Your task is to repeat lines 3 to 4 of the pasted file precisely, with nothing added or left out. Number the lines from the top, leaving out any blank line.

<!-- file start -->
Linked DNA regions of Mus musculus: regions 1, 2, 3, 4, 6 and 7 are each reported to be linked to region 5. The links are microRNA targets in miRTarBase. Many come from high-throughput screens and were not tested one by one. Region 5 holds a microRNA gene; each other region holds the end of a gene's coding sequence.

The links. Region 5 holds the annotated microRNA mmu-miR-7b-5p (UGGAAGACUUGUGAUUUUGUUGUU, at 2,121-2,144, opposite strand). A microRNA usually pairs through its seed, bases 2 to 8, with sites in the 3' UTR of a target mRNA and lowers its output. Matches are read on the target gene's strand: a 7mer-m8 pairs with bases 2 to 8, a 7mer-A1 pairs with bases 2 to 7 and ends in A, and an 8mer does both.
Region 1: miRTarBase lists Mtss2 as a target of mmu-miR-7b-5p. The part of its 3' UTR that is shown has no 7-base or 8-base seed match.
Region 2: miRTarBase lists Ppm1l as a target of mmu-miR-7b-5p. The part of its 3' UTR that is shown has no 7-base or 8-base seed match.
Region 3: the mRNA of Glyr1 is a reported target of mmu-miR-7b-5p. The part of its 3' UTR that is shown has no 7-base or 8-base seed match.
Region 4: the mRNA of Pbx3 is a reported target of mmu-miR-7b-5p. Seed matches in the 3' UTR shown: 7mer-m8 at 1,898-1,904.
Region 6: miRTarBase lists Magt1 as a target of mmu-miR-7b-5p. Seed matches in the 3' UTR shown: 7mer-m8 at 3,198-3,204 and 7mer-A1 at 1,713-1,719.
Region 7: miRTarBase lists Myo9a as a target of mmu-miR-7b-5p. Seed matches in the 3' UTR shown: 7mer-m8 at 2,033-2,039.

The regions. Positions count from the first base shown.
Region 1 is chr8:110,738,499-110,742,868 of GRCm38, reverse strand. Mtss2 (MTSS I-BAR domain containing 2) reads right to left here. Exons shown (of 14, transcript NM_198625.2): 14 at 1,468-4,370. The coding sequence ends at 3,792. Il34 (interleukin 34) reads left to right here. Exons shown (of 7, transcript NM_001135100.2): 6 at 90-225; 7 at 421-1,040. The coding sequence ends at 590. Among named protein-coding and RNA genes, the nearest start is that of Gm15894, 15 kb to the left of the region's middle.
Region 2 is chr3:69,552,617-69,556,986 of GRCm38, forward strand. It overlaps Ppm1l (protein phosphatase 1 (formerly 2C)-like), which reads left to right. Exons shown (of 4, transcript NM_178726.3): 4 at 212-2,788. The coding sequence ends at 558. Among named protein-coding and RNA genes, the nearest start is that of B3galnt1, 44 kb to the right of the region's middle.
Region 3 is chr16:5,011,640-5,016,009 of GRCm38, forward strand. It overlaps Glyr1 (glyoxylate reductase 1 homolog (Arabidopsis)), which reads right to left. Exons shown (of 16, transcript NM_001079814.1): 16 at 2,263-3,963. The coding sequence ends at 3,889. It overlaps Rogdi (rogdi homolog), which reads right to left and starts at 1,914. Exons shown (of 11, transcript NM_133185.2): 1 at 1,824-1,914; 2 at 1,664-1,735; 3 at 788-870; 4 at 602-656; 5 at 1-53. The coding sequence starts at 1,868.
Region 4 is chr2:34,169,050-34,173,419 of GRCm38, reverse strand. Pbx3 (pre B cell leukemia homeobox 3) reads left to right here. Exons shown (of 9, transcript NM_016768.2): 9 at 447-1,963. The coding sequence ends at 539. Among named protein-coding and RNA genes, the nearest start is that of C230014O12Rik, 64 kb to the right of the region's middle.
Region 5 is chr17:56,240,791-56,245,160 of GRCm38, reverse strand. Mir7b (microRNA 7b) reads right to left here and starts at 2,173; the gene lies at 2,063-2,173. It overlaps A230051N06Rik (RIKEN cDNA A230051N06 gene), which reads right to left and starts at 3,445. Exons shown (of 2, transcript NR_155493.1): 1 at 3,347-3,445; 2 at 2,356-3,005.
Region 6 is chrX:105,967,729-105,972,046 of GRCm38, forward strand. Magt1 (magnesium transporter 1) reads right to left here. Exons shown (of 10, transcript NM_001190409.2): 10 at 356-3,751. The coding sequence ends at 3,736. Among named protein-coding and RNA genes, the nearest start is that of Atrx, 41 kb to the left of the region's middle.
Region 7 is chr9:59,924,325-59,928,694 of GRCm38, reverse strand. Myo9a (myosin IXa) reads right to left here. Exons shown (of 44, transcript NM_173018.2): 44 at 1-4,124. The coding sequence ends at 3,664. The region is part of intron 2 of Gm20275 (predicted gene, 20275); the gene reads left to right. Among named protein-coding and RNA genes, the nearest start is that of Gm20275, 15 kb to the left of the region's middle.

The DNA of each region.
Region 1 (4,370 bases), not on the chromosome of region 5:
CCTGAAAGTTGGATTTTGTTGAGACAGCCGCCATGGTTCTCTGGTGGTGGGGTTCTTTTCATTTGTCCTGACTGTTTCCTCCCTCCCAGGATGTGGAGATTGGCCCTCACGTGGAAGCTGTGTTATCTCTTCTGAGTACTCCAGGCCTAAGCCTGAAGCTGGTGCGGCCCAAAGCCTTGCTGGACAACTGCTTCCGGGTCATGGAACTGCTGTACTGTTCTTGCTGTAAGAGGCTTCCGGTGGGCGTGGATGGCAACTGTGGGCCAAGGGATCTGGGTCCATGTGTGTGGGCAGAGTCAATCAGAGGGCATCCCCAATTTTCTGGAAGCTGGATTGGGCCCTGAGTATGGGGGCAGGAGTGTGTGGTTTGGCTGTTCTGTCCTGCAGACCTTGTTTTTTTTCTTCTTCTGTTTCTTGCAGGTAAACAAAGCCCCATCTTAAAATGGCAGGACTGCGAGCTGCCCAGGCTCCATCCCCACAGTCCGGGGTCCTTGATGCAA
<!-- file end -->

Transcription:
Region 1: miRTarBase lists Mtss2 as a target of mmu-miR-7b-5p. The part of its 3' UTR that is shown has no 7-base or 8-base seed match.
Region 2: miRTarBase lists Ppm1l as a target of mmu-miR-7b-5p. The part of its 3' UTR that is shown has no 7-base or 8-base seed match.